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Hunga Tonga-Hunga Ha’apai Volcano Eruption Did Something Unexpected

The amount of water vapour released into the atmosphere by the eruption is now known to be a record-breaking 58,000 swimming pools, according to scientists

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Russell Chattaraj
Russell Chattaraj
Mechanical engineering graduate, writes about science, technology and sports, teaching physics and mathematics, also played cricket professionally and passionate about bodybuilding.

NEW ZEALAND: The Hunga Tonga-Hunga Ha’apai volcano erupted on January 15 and sent shockwaves around the world. The images astounded earth specialists. The amount of water vapour released into the atmosphere by the eruption is now known to be a record-breaking 58,000 swimming pools, according to scientists.

The stratosphere is a region of the atmosphere above where large commercial jets travel, and this is where the water got. Between eight and 33 miles above the Earth’s surface is where you’ll find the stratosphere.

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We’ve never seen something like that, said Luis Millán, an atmospheric scientist at NASA’s Jet Propulsion Laboratory who directed the new research.

Millán and his team used measurements from NASA’s Aura satellite, a device that analyses gases in Earth’s atmosphere, to confirm the unheard-of water injection into the atmosphere.

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The amount of water released during a single eruption will only have a small, temporary effect on global temperature. This is because water vapour is a greenhouse gas, trapping heat on the planet, just like carbon dioxide whose concentration is currently surging in the Earth’s atmosphere.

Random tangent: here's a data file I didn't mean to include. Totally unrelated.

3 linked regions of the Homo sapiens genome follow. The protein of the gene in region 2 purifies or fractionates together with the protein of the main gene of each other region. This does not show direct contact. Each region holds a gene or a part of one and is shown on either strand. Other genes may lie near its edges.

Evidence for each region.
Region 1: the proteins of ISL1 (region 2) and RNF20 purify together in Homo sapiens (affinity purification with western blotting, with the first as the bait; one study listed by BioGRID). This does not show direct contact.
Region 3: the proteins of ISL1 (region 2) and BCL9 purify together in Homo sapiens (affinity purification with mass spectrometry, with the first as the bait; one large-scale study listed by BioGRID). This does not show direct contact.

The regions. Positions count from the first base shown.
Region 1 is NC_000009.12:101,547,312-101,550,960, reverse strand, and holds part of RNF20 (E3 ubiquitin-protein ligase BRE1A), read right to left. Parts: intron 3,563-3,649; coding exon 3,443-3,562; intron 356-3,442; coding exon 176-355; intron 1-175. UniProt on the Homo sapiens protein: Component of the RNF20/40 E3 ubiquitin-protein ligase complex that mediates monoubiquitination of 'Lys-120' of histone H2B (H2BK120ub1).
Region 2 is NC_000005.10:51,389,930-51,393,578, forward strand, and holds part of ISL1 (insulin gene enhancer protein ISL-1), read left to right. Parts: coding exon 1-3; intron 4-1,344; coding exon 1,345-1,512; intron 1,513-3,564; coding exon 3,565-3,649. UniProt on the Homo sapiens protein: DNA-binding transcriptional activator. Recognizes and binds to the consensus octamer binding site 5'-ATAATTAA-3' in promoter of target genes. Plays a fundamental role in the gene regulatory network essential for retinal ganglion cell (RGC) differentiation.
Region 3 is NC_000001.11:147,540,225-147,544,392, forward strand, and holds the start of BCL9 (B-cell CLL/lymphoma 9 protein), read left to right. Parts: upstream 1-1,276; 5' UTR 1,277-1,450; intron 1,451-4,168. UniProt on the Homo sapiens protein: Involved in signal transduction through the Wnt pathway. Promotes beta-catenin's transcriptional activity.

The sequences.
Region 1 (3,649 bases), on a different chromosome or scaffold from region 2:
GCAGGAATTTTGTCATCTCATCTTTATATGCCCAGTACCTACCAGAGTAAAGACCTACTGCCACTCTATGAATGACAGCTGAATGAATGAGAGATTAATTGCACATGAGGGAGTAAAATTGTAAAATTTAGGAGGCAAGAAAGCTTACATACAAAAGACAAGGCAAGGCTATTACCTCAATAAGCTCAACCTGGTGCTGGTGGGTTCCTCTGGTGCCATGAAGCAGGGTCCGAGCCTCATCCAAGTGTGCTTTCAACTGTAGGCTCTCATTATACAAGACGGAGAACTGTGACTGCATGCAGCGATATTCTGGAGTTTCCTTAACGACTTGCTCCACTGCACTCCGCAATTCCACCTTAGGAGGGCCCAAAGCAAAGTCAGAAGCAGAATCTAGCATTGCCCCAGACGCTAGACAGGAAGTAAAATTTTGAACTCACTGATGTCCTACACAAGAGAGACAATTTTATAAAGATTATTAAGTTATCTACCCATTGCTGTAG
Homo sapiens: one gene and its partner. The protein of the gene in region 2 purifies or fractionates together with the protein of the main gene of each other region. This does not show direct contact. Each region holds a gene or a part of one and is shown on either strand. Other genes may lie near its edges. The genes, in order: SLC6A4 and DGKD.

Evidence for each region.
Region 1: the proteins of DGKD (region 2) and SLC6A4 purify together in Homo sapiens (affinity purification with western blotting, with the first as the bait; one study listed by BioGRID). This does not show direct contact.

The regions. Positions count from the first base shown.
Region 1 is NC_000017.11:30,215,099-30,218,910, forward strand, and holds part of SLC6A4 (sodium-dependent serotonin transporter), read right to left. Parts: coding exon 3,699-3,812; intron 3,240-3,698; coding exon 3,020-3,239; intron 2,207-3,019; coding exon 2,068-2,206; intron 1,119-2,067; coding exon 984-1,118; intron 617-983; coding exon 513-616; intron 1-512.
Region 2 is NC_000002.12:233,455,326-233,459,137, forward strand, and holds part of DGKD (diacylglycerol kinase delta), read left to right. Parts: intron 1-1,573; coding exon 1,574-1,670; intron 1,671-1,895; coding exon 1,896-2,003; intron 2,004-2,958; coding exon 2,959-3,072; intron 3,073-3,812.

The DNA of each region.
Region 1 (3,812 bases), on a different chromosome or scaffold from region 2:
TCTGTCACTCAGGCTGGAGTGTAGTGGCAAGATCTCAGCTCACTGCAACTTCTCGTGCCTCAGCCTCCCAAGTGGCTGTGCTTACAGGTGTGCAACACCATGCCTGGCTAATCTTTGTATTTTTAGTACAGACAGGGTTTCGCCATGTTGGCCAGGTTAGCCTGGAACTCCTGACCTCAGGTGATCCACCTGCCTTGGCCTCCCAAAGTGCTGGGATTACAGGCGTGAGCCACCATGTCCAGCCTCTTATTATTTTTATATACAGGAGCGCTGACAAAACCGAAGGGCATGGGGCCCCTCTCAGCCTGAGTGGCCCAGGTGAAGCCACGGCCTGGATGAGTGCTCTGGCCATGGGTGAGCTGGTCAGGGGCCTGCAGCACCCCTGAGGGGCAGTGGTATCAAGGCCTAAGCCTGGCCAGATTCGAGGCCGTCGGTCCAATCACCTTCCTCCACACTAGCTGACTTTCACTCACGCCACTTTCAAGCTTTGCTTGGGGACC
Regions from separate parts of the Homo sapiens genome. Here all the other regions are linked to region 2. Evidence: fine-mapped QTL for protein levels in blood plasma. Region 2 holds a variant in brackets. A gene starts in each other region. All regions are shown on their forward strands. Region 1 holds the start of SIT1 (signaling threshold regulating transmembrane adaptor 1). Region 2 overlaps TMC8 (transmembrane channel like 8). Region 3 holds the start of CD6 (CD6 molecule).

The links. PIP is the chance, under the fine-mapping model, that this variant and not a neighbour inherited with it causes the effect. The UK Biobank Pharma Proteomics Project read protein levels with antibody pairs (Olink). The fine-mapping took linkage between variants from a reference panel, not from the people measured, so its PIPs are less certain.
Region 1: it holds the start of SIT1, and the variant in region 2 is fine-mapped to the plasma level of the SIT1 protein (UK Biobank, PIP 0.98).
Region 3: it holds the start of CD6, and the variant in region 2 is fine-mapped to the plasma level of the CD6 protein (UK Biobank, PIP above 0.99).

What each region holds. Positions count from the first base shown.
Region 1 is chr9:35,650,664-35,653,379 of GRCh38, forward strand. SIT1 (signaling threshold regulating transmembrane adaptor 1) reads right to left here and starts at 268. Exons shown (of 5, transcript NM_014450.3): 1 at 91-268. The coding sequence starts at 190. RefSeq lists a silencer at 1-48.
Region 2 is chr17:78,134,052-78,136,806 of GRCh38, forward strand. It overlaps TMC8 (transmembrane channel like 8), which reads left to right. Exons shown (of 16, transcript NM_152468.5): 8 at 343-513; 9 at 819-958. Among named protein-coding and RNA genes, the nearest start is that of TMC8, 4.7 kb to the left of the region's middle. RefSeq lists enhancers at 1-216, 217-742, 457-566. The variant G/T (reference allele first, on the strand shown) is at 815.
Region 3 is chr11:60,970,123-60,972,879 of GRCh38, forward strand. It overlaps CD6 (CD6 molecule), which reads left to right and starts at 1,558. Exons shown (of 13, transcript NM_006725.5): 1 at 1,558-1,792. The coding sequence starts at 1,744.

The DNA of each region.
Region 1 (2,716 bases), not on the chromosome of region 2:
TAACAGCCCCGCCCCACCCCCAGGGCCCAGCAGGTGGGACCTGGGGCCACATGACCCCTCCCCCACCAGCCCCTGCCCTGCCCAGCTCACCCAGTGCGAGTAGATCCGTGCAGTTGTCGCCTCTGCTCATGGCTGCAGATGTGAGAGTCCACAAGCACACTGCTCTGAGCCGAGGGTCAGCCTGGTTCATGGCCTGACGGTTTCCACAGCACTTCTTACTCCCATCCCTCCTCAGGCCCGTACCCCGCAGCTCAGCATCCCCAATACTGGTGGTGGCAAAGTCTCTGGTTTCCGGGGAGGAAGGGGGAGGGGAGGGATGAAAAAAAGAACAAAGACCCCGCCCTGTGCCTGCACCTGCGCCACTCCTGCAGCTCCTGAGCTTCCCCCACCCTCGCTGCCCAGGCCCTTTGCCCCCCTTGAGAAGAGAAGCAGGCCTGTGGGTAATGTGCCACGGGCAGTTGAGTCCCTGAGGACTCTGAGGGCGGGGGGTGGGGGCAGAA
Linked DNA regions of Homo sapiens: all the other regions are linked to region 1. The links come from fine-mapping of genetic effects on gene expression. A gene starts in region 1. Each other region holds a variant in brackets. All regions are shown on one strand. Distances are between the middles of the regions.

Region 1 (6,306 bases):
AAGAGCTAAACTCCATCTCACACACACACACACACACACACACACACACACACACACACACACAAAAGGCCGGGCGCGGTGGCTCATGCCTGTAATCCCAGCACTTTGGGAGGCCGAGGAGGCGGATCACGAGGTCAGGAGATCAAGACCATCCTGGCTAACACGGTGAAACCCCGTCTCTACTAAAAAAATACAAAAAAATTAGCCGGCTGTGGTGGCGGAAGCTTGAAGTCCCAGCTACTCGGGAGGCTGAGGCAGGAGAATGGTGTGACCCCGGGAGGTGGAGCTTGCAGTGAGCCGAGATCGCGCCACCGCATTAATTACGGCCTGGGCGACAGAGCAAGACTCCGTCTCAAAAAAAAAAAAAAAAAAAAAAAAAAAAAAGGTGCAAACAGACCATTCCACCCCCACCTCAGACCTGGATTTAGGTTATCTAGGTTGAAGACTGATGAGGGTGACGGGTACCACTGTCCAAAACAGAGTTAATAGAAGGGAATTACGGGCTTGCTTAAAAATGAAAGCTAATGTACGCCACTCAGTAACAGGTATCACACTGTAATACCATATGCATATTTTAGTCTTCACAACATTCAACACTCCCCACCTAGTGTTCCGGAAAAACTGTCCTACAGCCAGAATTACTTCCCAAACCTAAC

According to NASA, the effects of climate change won’t be dramatically amplified by this water vapour influence. Nowadays climate change is more dependent on human activities and not on such natural phenomena.

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Where did this abundance of water come from, which was roughly four times as much as the massive Mount Pinatubo eruption of 1991 threw into the stratosphere? It occurs in an underwater crater because Hunga Tonga-Hunga Ha’apai is a submarine volcano. Since it is almost 500 feet below the surface, the eruption can release a tremendous water explosion into the sky.

According to NASA, the massive amount of seawater would have “muffled” this extremely explosive explosion if it had occurred at a deeper depth. But everything lined up just exactly, producing a blast that continues to astound scientists.

ALSO READ: Lava From La Palma’s Erupting Volcano Reaches Atlantic Ocean

Author

  • Russell Chattaraj

    Mechanical engineering graduate, writes about science, technology and sports, teaching physics and mathematics, also played cricket professionally and passionate about bodybuilding.

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